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Photos: Inside the International Drug Policy Reform Conference, part one

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Big photos below.
Which state will be the next to legalize marijuana? What do the Obama administration's recent announcements about marijuana legalization and mandatory minimums really mean? What are some solutions to the national overdose crisis that takes more lives than car accidents or gun violence? Those were just some of the questions that over 1,000 people gathered to consider at the International Drug Policy Reform Conference hosted by the Drug Policy Alliance at the Sheraton Denver Downtown Hotel October 23-26.

Our correspondent, Shannon Brandt, was there; the first in a series of reports follows:

There's this joke somebody once told me.

Kid walks down the street, comes up to these three strangers and asks them: "If there was an absolute cure for human pain and suffering, would you take it?"

Guy on the left, clearly a scholar, responds back with his own question: "What would life really be like if we were to exclude a portion of the human experience?"

Guy on the right just says,."No," as emphatic, as strong and as daring as a middle-schooler in the middle of red-ribbon week.

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Photo by Shannon Brandt
Woman in the middle says, "You know, it would really just have to depend on the side effects."

Kid takes a step back in his head, thinks that would make a pretty good punchline, but decides to go a little bit further. And so he says, "But who really defines what the human experience is?"

This time, from all three, same answer: "The individual. No one but the individual."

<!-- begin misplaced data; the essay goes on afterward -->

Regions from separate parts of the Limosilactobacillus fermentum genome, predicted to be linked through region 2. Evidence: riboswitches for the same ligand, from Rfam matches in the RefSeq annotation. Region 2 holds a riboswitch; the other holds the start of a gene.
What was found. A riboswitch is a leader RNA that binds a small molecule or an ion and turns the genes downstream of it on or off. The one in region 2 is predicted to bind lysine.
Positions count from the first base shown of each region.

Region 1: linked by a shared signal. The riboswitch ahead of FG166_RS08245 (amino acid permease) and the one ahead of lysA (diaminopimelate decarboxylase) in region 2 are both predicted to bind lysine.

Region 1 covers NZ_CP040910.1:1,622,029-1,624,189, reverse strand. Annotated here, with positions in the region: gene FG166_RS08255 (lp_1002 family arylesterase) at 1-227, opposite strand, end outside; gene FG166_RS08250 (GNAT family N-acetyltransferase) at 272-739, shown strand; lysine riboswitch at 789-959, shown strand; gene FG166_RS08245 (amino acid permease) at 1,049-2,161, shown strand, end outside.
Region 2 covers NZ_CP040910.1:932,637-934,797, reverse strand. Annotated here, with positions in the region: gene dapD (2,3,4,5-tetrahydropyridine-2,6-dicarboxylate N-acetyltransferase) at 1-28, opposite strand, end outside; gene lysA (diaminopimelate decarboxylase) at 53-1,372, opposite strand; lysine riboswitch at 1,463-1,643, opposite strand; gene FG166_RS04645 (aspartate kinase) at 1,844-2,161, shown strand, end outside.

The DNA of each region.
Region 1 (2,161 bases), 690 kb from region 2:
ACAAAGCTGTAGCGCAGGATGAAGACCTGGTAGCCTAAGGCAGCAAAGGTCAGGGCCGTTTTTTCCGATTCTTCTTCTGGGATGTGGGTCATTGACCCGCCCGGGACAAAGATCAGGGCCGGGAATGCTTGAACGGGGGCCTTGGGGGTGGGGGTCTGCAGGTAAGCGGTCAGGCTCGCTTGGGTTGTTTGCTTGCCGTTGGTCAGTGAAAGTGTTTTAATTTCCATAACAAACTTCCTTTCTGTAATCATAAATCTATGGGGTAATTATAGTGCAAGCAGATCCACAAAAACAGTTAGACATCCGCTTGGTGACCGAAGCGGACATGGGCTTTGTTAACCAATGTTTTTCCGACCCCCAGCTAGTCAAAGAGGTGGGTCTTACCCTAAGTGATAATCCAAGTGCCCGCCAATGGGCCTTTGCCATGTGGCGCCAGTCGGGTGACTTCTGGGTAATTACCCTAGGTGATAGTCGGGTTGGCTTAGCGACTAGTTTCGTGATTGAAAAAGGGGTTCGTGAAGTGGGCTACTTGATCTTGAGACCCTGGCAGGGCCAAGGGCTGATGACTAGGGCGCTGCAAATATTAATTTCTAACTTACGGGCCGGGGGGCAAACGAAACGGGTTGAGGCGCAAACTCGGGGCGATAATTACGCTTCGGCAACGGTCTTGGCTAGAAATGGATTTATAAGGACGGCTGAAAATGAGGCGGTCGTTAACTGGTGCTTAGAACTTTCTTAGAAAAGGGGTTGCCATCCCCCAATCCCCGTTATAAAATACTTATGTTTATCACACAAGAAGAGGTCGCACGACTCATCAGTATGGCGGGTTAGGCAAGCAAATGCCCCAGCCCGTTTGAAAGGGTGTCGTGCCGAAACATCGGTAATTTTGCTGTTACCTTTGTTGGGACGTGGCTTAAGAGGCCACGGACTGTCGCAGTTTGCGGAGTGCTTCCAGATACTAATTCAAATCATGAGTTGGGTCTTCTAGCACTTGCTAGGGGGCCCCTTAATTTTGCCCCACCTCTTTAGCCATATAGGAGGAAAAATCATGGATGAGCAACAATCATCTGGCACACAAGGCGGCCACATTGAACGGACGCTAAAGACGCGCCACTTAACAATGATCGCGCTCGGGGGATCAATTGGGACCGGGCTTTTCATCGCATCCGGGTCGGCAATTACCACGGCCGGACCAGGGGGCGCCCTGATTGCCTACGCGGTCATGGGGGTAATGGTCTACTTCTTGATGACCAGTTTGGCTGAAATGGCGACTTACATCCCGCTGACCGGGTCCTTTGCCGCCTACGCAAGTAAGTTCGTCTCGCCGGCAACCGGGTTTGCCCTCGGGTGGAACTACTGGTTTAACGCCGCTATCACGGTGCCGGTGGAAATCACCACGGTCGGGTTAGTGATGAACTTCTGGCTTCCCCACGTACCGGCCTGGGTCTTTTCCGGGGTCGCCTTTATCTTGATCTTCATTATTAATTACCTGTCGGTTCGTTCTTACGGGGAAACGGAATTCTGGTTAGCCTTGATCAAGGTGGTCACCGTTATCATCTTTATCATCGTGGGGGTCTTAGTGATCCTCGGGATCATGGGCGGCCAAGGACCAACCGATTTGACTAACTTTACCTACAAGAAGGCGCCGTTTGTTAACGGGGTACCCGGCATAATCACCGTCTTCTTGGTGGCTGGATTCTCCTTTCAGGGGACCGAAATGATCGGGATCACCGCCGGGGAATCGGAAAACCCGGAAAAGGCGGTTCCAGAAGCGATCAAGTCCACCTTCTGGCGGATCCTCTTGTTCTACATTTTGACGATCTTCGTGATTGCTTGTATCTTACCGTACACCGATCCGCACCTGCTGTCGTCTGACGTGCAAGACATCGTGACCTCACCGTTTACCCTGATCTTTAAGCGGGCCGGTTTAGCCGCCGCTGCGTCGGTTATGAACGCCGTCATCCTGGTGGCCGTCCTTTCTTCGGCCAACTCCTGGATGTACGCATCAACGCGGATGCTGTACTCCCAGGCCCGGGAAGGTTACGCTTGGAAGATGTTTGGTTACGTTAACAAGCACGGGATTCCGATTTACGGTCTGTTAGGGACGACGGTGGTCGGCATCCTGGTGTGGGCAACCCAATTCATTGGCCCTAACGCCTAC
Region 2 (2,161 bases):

Kid gets real quiet, doesn't say much for a while. Finally, he blurts out: "Wait a minute. Are you telling me that each and every one of us has got some sort of inalienable human right for the pursuit of their own human happiness?"

If I'd stumbled straight down the streets of Denver right into that joke, you can bet that a lengthy conversation would have followed -- but you wouldn't need to hear that. You'd just need to know that what this joke really amounts to is everything that the 2013 International Drug Policy Reform Conference was about.

For the uninitiated, the first thing you need to know about the community at this conference is that it is, first and foremost, a drug "policy" movement -- broadly named for more than a few reasons. First off, "reform" of the legal system doesn't mean the same thing for those striking for full-on "decriminalization" of marijuana; likewise, decriminalization's a tad too happy-go-lucky for the folks who say that that process won't get us anywhere without effective regulation. Then there are the efforts for medicinalization, education, incarceration, treatment and more.

At the end of the day, it makes for a pretty big movement -- one of the biggest and fastest-growing in the nation right now, by far. So "policy" really is just about the only word that fits.

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Photo by Shannon Brandt
Attendees gather on the first day of the conference.
But for some people, the word "policy" just won't work. For some, fighting for a "Brave New World" of effective and efficient legalization, decriminalization and regulation of all drugs, medicines, sacraments and anything else you might choose to call otherwise controlled-narcotic substances is the only way to go: full-on policy change from the ground-up -- and back again.

Continue for more coverage of the International Drug Policy Reform Conference in Denver.



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43 comments
TimothyLeary_Sober
TimothyLeary_Sober

"Most of the trouble in the world has been caused by ten to twenty percent of folks who can't mind their own business, because they have no business of their own to mind, any more than a smallpox virus."

Erica Vaughn
Erica Vaughn

Does it mention that there were more than one overdose at the hotel they were at?